Tuesday, October 16, 2018

Plastic Debris and 'Microplastics' Monitoring

While doing monitoring and assessment activities in the Grand Police area, we noticed something in the beach sand that we haven’t noticed at any of the other beaches around Mahé: many small pieces of broken up plastic. Though there is no as yet global standardised size, these plastic fragments are referred to based on their size, generally; macroplastics if they are larger than 25 mm, mesoplastics if they are between 5 mm and 25 mm, and microplastics if they are smaller than 5 mm. Plastic fragments such as these represent one of the lesser understood, yet seriously concerning, impacts that marine debris has on the health of our oceans and us.

While primary microplastics enter waterways and eventually the oceans in a micro size, secondary microplastics – such as the ones that are washed up on Grand Police beach – are the result of larger plastic debris in the ocean (eg. plastic bottles) breaking down into smaller and smaller pieces due to factors such as the movement of the waves and the sun’s rays. But it doesn’t end there. As they continue to fragment into ever smaller pieces, they absorb organic pollutants and toxins in the seawater like a sponge, and are then often mistaken for food and ingested by marine life. Accumulation of this kind of marine debris in the gut of various species can cause them to die of starvation. Little yet has been confirmed about the impacts that this may have on the health of humans, but it is possible that the chemical contaminants in the gut of fish species may be released from the gut wall into other tissues, which are then consumed by humans.  

It is undeniable that the ultimate measure to stop this problem from getting any worse is to stop plastic debris from entering our oceans altogether. However, until that can be achieved, we have to monitor and measure these plastic fragments washing up on the beach in order to try understand the scale of the problem and how best to manage it – “what gets measured, gets managed”. We do this by using sieves of two different mesh sizes to sift the sand along the strand line at a certain area on the beach. We then take the collected fragments back to our offices where we carefully measure and quantify them. Meticulous work it is!

Friday, October 12, 2018

Green turtle action day!

Following from the last blog update...we are still waiting for the first Hawksbill turtle encounter..... meanwhile, we have some Green turtle actions going on!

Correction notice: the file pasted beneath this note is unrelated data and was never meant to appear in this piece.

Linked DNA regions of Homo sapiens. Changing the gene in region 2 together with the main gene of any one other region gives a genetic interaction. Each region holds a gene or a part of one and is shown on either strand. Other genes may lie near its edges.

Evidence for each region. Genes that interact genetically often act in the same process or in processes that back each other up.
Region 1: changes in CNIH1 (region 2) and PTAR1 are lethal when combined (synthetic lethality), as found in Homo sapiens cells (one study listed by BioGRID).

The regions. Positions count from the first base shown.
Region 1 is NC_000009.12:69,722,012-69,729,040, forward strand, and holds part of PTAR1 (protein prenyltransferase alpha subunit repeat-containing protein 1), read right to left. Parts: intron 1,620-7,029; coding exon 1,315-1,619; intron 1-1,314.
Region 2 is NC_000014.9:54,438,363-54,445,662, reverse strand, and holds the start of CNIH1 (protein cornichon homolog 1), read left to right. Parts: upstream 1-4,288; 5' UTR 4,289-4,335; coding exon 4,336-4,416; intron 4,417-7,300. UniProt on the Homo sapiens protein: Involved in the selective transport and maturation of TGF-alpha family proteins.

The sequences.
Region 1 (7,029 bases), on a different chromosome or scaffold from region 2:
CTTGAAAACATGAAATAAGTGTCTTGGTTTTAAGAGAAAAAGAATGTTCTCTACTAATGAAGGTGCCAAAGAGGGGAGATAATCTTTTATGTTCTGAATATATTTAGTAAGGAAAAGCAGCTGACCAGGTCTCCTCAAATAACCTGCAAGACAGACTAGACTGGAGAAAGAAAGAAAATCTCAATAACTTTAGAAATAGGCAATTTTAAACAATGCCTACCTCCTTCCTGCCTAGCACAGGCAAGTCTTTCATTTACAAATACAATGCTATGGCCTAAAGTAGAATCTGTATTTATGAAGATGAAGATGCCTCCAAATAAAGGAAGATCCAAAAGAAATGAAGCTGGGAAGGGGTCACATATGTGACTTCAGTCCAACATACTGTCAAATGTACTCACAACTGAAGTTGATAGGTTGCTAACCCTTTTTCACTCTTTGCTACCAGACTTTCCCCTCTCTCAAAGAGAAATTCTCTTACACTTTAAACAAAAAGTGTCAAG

We recorded another green turtle track but it didn't appear that she laid. We moved on to another beach and I was alerted by Harm that he had found something....ad indeed it was a great find! There was a Green turtle nest hatching, so we got our gloves out and started helping the little hatchlings to go down the beach. We set them off in front of the vegetation to prevent them from getting caught up in the tall grass and beach morning glory plant and they could then make their way easily to sea.
Harm and Kitty observing the hatchlings
out they come!

We then collected the egg clutch survival data....and it was a stinky nest as there were a few rotten eggs and unfortunately some dead hatchlings in the nest.
Nonetheless, the patrol has been an interesting one and there were smiling faces all around!

Wednesday, October 10, 2018

Awaiting the first hawksbill turtle encounter!

As we patiently wait for our first turtle encounter....here is a new blog from my main patrol partner for most of the 2018-2019 nesting season...…..

Hello as this is my first blog I thought it would be good to introduce myself first, Im Harm a 22 yr old student from The Netherlands. For my bachelors in environmental science I decided to do my Internship with MCSS for the Temporal Protected Areas project dealing mostly with sea turtle conservation, which is my main interest and thats where my stay and these blogs will focus on.
measuring a green turtle track (Harm(left) and Jorge)

I arrived a little over a month ago and am still waiting for my first, so elusive, turtle sighting. When I found my first tracks on the beach I was filled with satisfaction, the same happened with my first nest yet a turtle has not been within my grasps just yet.
recording data on the Trimble
Every other workday we scout the beaches in what we call Beach Monitoring, We monitor the following beaches extensively: Grand Police, Petite Police, Intendance, Bazarca, Corail and Chachee. Most of these are well known turtle hotspots and need regular monitoring to search for any possible new nest or tracks.
Anse Capucin beach

The Seychelles host the nesting of two different types of sea turtles; The Green sea turtle, Chelonia mydas, and the Hawksbill turtle, Eretmochelys imbricata. The Green turtle nests throughout the year but the Hawksbill only in nesting season, lucky for me my internship is right at the beginning of the season. Finding the first signs of Hawksbill turtles proved harder than expected, as it took almost two weeks longer than speculated. However, with the first sight of the tracks of the hawksbill followed the first nests. Some of these dating back already a 20 days ago and with the hatching starting approximately 65 days after nesting, its only a few more weeks away before I can hopefully
see the wonders of nature as the hatchlings find their way to the water.
the patrol team

Till then, have a nice day and keep saving the planet one step at a time,

Harm v.Z.